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November 6, 2008
THE MODERATOR: Ladies and gentlemen, a very warm welcome this afternoon to a significant announcement in relation to the continuance of a very strong and healthy relationship between the Sony Ericsson WTA Tour, and one of the world's most, indeed most respected organizations, and I speak of course of UNESCO, the United Nations Educational Scientific and Cultural Organization.
I'd like to introduce our head table. Indeed the man who would know better than anyone, Mr. Hans d'Orville, the Assistant Director General of UNESCO. Larry Scott, Executive Officer of the Sony Ericsson WTA Tour. Tennis great, that's all I need say, Billie Jean King, who is here with us today, too. Great to see you, of course.
And to a player, Vera Zvonareva, who is enjoying Doha like nothing else. She's playing some beautiful tennis. We'll see her in action, of course, tomorrow.
It gives me a great deal of pleasure to introduce Mr. Larry Scott, the Chief Executive Officer of the Sony Ericsson WTA Tour.
LARRY SCOTT: Thank you. Good afternoon, ladies and gentlemen. It's very exciting for us to be here for an historic announcement. A major milestone and step forward in the Sony Ericsson WTA Tour/UNESCO partnership which was launched two years ago at this same event which was in Madrid in 2006. Where we entered into a partnership with UNESCO to align the leading global sport for women with the leading institution in the world that is fighting for gender equity around the world.
The impetus for this partnership, some of you may remember, dates back to the beginning of 2006, when the tour was right in the midst of the really last step of its campaign for equal prize money, which is particularly significant today in that sitting next to the founder of the WTA Tour, who is the original pioneer and inspiration for women's tennis and the founding of the tour and the start of the original campaign for equal prize money.
So 2006, we were in the final throes of our campaign. And Venus Williams who has been on our player council and player leader for many years contacted me after being at an awards ceremony where she had witnessed a documentary on the Afghan women's football team, soccer team, that was fighting for the opportunity to play because they weren't really allowed to play, but they had sort of under the radar screen formed a team, and they were trying to get the opportunity to be able to compete out in the open.
She contacted me to say given our role as leaders in women's sports and all the amazing opportunity that we have, it would be great if we could be more deeply involved in terms of creating more awareness for some of these other women's sports around the world who don't have quite the same opportunity that we have. And we had a lot of discussion over the ensuing months, and that's coincided with an approach we've received from the promoters of the Sony Ericsson Championships in Madrid that year.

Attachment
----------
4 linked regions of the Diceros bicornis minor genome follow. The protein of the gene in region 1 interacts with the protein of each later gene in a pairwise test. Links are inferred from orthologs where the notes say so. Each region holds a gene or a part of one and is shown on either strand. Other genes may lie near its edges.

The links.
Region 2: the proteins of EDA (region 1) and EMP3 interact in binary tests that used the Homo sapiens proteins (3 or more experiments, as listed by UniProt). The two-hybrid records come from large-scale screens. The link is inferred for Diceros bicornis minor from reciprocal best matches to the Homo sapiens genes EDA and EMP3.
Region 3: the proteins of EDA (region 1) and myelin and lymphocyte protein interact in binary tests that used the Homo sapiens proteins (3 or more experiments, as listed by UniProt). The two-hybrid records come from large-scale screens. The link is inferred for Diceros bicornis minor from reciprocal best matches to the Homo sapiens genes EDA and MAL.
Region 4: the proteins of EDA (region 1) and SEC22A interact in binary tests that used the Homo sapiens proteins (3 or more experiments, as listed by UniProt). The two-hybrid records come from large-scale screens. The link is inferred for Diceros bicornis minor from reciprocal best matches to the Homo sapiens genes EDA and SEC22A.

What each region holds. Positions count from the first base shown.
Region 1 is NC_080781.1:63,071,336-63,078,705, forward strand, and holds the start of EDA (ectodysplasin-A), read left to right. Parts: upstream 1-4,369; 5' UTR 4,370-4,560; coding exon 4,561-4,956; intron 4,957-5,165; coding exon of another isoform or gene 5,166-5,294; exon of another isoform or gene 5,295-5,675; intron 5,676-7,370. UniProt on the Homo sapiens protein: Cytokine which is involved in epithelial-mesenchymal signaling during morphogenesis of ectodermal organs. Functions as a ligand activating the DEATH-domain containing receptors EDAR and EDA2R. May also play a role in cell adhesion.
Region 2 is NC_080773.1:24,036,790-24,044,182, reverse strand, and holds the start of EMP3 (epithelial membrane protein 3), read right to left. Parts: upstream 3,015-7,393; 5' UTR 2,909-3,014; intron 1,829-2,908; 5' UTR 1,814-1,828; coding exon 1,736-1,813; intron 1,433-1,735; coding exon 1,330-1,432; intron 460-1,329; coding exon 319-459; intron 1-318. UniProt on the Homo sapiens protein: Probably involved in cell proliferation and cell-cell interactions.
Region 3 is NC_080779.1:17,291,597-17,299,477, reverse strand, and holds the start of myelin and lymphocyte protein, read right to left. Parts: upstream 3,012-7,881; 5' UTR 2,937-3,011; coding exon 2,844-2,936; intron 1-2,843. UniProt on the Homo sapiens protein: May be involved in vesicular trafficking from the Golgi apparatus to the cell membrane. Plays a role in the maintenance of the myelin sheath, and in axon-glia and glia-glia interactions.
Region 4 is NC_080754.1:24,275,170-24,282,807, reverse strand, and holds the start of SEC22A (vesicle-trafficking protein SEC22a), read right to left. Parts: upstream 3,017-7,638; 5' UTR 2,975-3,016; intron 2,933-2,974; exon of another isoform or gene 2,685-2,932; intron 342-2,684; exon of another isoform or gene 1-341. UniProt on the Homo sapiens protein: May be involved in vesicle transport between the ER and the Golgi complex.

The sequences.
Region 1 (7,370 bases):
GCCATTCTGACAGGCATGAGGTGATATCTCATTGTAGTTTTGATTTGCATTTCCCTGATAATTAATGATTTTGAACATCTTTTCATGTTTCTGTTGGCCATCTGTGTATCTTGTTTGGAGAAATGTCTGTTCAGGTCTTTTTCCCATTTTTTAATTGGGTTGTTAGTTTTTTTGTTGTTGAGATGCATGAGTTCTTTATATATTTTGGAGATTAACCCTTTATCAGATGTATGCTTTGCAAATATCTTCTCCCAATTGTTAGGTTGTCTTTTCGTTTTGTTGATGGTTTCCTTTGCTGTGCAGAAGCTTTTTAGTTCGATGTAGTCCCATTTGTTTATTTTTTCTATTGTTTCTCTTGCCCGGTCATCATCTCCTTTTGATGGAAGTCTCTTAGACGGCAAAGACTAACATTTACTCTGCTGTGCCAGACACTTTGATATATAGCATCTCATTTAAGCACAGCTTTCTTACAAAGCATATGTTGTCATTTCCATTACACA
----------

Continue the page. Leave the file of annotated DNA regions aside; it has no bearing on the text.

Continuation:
Gerard and his wife Nathalie who have been involved with UNESCO over the years and that was the impetus for this partnership, the relationship around the Madrid event.
Venus Williams prompting us to do more to create awareness, to get more deeply involved in the fight for gender equity even beyond our own sport, and we figured it would be a great doubles team.
Our athletes who are sort of the leaders for women's sport, enjoying a lot of great opportunity around the world, teaming up with an organization that is a leader intellectually, but also at a grass roots level fighting for leadership opportunities for women and educational opportunities for women, et cetera.
So the partnership was born at the end of 2006 with two primary purposes. One, was to raise awareness for UNESCO and our program, and the challenges that women face around the world, and the second was to actually create real tangible programs in different markets around the world that would create leadership opportunity for women.
We're going about that through various awareness building efforts and also fundraising efforts. Today our program has raised over $350,000, and it's really just the beginning. We've sort of built it step by step, and we're sort of in this for the long haul.